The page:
If you don’t know, the GMAs is an awards ceremony for games journalists and other members of the games industry (namely, PRs and publishers) to get together, celebrate the best journos and publications in the business, and to have an evening of networking.
Some, like Florence, are dead against this kind of thing, journalists and publishers talking to one another in such an environment. To me, again there’s nothing wrong with it, I’d been to several GMAs and they were good industry networking events. When you’re a journalist it’s important to have contacts so you can more easily set up interviews, get quotes and find out information.
What caused the controversy at the time was a competition held at the GMAs. Tweet something out for a chance to win a PS3. Some journalists took part. Some were named (and later removed) from Florence’s article, including someone who was working for MCV at the time. People were angered by this. It was a nightmare, articles were cropping up everywhere about how corrupt this was, and how bad games journalists were.
How could these games journalists, who get to write about video games for a living – and receive free copies of games to review – want to enter this kind of competition? How unprofessional of them.
But it’s not as simple as that. Games journos are not the best-paid in the world, so having a PS3 to give to a friend or family member as a present, or to stick on eBay, is not in my eyes, an unforgivable offense. It’s no different from all the freebies streamers get today and fail to disclose.
Following the GMAs, publications started to publicly disclose certain relationships with publishers and affiliates (‘this review was part of a press event at Gamescom, flights were paid for by publisher x’, for example).
Of course, journos should never treat whoever has given them a freebie or advertising money any differently to other companies.
However, that’s where the lines blur, and Gamergate found its strength.


not your shield gamergate
Gamergate was many things, and that’s partly what made it such a complicated cacophony of frustration. It was supposedly about ‘ethics in game journalism’ and whether games journalism is corrupt. It’s such a thorny and complex issue, and not as black and white as some make out.
Some received harassment online surrounding Gamergate, including female developers, journalists and supporters of Gamergate itself. Others say games journos/social justice warriors (SJWs) presented GamerGate as a harassment campaign against themselves, the ‘lefties’, the feminists and so on, to deflect from their own alleged corruption and to portray Gamergate as evil.
This spawned the #NotYourShield movement, pro-Gamergaters highlighting women and minorities in the game community who shared their views. Gamergaters began calling out wrongs in publications and in games journalism. DeepFreeze was set up to name and shame journos.
It’s honestly taken years for me to form a full opinion on Gamergate. At first, I was angry. How dare the likes of female game developers Brianna Wu and Zoe Quinn should receive hate and harassment online.
I didn’t know what to think of the Tropes vs Women in Video Games series at the time, but I know I wasn’t happy to see all this hate spewing around. 
I will obviously never ever advocate death threats or hate like we’ve seen around this issue, it’s disgusting and there is no place for it. As far as I’m concerned, people that take that stance are evil, their arguments are invalid and I won’t be entertaining them here.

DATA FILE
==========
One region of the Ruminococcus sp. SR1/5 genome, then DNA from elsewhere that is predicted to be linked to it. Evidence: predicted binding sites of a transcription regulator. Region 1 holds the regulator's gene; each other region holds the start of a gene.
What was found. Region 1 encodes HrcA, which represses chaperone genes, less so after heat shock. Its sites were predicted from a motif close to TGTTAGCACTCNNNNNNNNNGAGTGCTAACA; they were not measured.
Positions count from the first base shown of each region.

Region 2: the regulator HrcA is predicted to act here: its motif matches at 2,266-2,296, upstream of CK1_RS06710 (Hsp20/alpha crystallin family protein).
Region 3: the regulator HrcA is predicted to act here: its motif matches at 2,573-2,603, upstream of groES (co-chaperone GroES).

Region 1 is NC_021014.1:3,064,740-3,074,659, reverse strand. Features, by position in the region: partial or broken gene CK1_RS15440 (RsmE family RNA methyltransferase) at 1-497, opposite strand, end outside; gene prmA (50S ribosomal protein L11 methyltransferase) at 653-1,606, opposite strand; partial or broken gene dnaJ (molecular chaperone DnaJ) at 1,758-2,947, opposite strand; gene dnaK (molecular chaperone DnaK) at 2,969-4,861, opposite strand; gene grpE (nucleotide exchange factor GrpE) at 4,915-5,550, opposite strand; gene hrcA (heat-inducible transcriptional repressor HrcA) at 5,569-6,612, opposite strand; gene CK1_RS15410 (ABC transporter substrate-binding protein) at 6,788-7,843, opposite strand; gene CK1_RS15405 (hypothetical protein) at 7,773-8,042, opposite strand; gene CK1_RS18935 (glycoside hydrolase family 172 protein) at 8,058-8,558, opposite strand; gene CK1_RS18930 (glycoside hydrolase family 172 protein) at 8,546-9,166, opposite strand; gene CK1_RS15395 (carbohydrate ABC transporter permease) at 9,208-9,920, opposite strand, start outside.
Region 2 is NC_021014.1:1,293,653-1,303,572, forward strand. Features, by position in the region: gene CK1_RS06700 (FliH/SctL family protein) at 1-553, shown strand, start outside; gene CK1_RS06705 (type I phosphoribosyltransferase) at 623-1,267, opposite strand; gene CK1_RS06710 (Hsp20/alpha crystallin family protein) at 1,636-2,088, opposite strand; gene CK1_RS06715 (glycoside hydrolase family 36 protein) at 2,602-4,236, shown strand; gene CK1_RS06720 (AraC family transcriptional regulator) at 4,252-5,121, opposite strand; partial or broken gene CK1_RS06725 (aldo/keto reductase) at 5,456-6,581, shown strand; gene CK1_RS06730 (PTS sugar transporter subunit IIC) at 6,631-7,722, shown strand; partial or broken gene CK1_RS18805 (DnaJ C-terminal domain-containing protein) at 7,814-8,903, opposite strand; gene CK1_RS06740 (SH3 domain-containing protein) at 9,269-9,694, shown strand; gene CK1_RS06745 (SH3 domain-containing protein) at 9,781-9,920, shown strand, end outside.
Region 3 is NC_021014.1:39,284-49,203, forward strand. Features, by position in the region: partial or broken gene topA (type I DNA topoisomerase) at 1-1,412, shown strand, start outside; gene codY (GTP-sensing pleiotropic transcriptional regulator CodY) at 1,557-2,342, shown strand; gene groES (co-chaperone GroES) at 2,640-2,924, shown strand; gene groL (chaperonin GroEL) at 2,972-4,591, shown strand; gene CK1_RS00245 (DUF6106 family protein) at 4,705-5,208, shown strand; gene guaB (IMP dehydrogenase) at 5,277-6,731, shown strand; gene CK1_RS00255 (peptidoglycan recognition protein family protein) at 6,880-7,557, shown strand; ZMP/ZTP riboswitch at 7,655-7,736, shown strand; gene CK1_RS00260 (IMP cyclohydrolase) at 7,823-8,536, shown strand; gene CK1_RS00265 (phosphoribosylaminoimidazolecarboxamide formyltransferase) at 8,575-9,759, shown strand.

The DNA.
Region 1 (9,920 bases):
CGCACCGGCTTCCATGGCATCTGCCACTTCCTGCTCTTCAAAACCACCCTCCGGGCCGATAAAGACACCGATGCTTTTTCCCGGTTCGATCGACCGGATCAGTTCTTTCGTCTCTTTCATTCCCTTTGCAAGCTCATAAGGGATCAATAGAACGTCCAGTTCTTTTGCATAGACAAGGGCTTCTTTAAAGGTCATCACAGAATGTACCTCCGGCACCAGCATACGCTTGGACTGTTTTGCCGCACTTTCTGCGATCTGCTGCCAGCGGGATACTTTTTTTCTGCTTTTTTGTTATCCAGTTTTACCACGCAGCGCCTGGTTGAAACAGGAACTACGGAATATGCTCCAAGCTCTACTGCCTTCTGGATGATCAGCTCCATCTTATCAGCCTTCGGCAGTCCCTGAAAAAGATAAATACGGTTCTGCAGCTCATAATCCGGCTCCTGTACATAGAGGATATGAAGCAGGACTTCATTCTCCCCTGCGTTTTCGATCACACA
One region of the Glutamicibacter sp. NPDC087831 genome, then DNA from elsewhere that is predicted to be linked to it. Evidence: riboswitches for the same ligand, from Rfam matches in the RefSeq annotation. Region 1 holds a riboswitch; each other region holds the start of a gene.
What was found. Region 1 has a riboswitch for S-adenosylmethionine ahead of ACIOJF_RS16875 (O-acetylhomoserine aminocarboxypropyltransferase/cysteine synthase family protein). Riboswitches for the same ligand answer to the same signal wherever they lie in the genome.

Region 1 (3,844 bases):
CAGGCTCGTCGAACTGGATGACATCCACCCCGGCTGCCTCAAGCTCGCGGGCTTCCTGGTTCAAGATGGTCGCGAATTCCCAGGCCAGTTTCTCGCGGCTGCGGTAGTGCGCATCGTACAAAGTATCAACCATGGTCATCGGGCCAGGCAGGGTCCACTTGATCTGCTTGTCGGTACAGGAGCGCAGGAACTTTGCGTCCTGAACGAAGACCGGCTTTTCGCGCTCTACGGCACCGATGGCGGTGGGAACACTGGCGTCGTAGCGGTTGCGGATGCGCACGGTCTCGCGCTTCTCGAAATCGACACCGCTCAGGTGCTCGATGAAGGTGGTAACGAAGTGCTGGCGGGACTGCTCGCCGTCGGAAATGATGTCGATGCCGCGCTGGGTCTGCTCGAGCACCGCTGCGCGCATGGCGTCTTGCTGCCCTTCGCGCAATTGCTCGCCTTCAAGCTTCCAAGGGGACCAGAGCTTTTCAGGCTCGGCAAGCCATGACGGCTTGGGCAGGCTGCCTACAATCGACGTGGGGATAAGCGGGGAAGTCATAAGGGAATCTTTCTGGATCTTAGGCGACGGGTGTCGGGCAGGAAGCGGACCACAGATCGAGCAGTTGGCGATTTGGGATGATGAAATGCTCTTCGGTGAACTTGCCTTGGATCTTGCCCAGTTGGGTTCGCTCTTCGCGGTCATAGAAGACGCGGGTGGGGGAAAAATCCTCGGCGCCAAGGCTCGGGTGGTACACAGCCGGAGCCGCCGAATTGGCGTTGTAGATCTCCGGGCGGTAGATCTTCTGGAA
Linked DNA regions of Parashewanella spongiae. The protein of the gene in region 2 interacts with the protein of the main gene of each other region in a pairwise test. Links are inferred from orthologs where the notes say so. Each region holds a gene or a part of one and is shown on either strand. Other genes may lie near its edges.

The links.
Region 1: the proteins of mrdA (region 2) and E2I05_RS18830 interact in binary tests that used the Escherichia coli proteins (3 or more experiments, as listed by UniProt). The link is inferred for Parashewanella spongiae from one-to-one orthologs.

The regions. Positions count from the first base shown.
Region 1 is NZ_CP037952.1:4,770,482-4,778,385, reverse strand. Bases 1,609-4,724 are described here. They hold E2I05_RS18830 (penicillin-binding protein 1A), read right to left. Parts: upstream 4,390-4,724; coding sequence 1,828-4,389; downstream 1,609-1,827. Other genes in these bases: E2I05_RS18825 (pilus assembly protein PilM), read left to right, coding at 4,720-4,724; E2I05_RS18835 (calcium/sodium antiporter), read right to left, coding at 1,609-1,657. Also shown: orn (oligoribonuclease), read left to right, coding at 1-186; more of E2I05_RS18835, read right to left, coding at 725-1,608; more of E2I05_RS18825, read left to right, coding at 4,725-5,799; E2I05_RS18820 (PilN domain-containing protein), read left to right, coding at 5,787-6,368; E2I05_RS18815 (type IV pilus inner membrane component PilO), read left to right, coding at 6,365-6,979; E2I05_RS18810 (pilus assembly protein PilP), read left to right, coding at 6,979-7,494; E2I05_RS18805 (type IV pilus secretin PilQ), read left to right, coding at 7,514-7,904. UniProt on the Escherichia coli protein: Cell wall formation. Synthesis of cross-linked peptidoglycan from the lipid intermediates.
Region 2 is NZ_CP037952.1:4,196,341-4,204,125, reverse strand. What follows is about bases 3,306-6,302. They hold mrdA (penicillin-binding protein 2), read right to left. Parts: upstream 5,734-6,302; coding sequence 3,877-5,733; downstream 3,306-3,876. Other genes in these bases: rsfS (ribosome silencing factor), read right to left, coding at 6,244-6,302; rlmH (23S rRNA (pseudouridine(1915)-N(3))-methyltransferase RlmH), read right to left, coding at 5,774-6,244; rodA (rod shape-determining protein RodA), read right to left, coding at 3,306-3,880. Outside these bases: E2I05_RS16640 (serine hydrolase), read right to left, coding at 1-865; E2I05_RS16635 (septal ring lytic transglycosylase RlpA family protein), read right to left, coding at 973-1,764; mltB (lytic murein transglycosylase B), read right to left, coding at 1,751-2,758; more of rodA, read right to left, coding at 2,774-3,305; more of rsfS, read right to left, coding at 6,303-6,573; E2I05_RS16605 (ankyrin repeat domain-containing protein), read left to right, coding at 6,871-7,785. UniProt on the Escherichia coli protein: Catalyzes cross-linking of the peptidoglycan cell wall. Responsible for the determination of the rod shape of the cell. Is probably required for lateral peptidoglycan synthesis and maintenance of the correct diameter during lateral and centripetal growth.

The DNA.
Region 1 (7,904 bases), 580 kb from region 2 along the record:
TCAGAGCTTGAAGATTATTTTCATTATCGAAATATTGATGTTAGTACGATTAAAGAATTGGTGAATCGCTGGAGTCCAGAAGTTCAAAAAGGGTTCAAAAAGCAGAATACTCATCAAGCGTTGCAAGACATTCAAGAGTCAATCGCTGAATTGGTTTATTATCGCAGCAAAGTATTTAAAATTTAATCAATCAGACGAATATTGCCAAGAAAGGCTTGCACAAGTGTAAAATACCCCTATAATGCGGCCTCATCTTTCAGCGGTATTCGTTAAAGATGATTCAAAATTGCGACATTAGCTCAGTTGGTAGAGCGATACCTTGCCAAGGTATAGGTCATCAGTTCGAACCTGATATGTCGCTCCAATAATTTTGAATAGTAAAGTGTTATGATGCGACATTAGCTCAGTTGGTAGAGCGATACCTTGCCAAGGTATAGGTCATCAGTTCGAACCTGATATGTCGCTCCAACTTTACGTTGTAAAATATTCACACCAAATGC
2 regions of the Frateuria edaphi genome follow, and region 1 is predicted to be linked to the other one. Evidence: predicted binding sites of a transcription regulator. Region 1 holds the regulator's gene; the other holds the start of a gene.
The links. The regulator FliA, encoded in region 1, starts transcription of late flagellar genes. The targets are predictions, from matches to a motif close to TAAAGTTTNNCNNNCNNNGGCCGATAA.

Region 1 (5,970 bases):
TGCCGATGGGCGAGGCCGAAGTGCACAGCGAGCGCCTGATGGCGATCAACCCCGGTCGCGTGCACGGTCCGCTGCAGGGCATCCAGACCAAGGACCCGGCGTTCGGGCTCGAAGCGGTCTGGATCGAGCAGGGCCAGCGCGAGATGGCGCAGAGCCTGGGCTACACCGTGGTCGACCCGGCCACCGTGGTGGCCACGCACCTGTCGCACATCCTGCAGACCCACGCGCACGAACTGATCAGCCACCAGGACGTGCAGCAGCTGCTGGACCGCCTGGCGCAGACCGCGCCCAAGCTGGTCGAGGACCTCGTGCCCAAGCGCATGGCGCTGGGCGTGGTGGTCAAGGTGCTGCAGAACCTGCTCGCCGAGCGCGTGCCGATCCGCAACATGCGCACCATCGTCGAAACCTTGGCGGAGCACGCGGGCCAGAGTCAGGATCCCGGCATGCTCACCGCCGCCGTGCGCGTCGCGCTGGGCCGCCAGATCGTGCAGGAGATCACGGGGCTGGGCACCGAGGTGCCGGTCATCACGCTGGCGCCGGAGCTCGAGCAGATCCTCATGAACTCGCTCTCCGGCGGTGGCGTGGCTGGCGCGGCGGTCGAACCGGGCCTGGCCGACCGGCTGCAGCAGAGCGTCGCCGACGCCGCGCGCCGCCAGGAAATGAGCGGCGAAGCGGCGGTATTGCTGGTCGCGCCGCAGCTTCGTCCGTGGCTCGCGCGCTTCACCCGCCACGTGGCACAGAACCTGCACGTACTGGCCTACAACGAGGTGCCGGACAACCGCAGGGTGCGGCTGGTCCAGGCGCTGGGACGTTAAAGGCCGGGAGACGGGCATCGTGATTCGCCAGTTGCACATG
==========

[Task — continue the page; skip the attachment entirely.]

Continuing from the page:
To those Gamergaters who have stayed rational and threat-free, I can hear your side of the argument.
I don’t want games journalism to be corrupted, I don’t want developers to feel like they’re forced to create male and female characters in a certain way, and I don’t want to be pigeon-holed into a certain stereotype by influencers just because I’m a gamer.
Some on the left have been incredibly clever at pulling the wool over our eyes. Some I saw as forward-thinking, fair and liberal I now see as manipulative, ignorant and wily to impose their agenda on others.
Anita Sarkeesian of Feminist Frequence was wrong to call out Laura Kate Dale for her article, in doing so she sent hate her way.
I don’t like those on the left who say things should be a certain way, to create a super politically correct bullsh*t world full of niceties and nothing real, and equally I don’t like the right for their brash attitude and the way they’ve gone about getting their views across. I especially dislike those – on both sides – who attack one another, make threats and harassment without being willing to hear the other side’s point of view.
I like to take more of a centrist view around all this, and as a journalist and writer, that’s what I should do anyway. Call me lame for sitting on the fence, but it’s genuinely how I feel. And I feel the same way when it comes to politics, both the left and the right piss me off.
As Arnie once said: “Centrist does not mean weak, it is not watered down or warmed over. It means well balanced and well grounded. The left and the right don’t have a monopoly on conscience. We should not let them get away with that.”
There is one thing about Gamergate that really frustrates me, however. And that’s its strange indifference towards the small number of dodgy streamers and other game personalities in the media, who aren’t journalists but still hold a lot of influence.

What about corruption in games media outside of journalism?

syndicate apologises csgo lotto
This, to me, has not had near enough focus over the years.
As I said earlier on Doritogate, the Doritos/Mountain Dew branding might have been over the top, but it wasn’t corruption. It was sponsorship.

Corruption is charging developers for positive game coverageIt’s launching a GoFundMe to cover medical bills, but then spending donors’ money on consumer goods and other items you don’t need.